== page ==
Steroids have been found to possess a unique ability to reduce heart damage in children with Kawasaki’s disease, according to a study that was published in an issue of Pediatrics.
It is important to note here that the findings of this study highlight knowledge gap as the present guidelines from the American Academy of Pediatrics state that there is little evidence to suggest that steroids are effective in treating children with Kawasaki’s disease when it comes to minimizing damage to heart. The study also suggested that recommendations are been made for the standard treatment of Kawasaki’s via aspirin and intravenous immunoglobulin (IVIG).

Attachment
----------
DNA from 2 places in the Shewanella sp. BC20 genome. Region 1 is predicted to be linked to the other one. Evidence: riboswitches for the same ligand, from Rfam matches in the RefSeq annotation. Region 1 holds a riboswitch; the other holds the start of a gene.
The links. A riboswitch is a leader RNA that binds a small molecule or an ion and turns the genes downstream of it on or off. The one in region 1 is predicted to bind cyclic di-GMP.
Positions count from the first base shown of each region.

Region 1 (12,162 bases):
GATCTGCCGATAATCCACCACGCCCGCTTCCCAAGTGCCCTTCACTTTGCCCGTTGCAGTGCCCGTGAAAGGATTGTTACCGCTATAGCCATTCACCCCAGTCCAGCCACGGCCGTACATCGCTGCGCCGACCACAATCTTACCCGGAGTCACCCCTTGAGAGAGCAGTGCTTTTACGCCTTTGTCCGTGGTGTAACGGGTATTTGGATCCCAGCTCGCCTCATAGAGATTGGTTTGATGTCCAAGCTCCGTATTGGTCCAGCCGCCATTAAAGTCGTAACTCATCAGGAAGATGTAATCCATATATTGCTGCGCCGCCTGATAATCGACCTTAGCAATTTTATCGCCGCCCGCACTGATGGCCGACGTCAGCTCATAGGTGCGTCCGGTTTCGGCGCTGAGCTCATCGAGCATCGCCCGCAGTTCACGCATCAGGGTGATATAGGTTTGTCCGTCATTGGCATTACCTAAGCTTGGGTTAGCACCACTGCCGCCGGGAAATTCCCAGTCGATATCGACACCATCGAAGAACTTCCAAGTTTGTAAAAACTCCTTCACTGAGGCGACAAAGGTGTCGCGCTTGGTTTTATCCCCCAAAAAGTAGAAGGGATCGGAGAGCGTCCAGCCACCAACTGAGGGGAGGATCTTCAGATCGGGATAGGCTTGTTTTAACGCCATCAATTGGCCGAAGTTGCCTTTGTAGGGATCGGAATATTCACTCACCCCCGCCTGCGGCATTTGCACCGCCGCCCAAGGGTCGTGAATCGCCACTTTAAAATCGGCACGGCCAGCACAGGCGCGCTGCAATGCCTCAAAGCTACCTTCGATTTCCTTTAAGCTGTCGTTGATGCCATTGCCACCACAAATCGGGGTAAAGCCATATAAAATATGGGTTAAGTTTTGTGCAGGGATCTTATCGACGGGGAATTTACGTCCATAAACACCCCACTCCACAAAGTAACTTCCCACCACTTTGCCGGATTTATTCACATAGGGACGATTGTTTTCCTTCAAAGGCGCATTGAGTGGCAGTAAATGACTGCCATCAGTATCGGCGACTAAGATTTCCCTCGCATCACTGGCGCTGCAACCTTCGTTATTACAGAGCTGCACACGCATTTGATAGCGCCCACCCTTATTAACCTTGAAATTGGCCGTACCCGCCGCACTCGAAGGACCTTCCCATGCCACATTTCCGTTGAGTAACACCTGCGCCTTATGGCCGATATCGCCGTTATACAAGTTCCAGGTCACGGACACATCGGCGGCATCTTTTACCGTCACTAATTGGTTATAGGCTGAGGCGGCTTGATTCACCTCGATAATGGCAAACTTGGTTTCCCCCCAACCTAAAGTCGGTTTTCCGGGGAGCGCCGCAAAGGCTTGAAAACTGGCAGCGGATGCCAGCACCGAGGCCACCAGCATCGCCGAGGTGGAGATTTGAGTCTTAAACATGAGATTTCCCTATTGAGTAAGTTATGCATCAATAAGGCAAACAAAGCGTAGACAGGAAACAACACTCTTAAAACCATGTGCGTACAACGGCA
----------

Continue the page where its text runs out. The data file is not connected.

“This gap in knowledge led us to examine the benefits of steroids more closely. We looked at research worldwide and were surprised to find eight solid clinical trials showing the value of steroids in significantly reducing heart damage in children with Kawasaki’s disease. Steroids, when combined with aspirin and IVGB, reduced the odds of developing inflammation of the heart blood vessels by half,” said Stephen Aronoff, MD, lead author of the meta-analysis and Temple University School of Medicine professor and chair of pediatrics.
It was remarked by Aronoff, MD, lead author of the meta-analysis and Temple University School of Medicine professor and chair of pediatrics that a multi-center study will be able to offer any further proofs for justifying the benefits of steroid treatment for Kawasaki’s disease, which is considered to be one of the leading causes of acquired heart disease in children inflaming the blood vessels leading to the heart.
Popularity: 6% [?]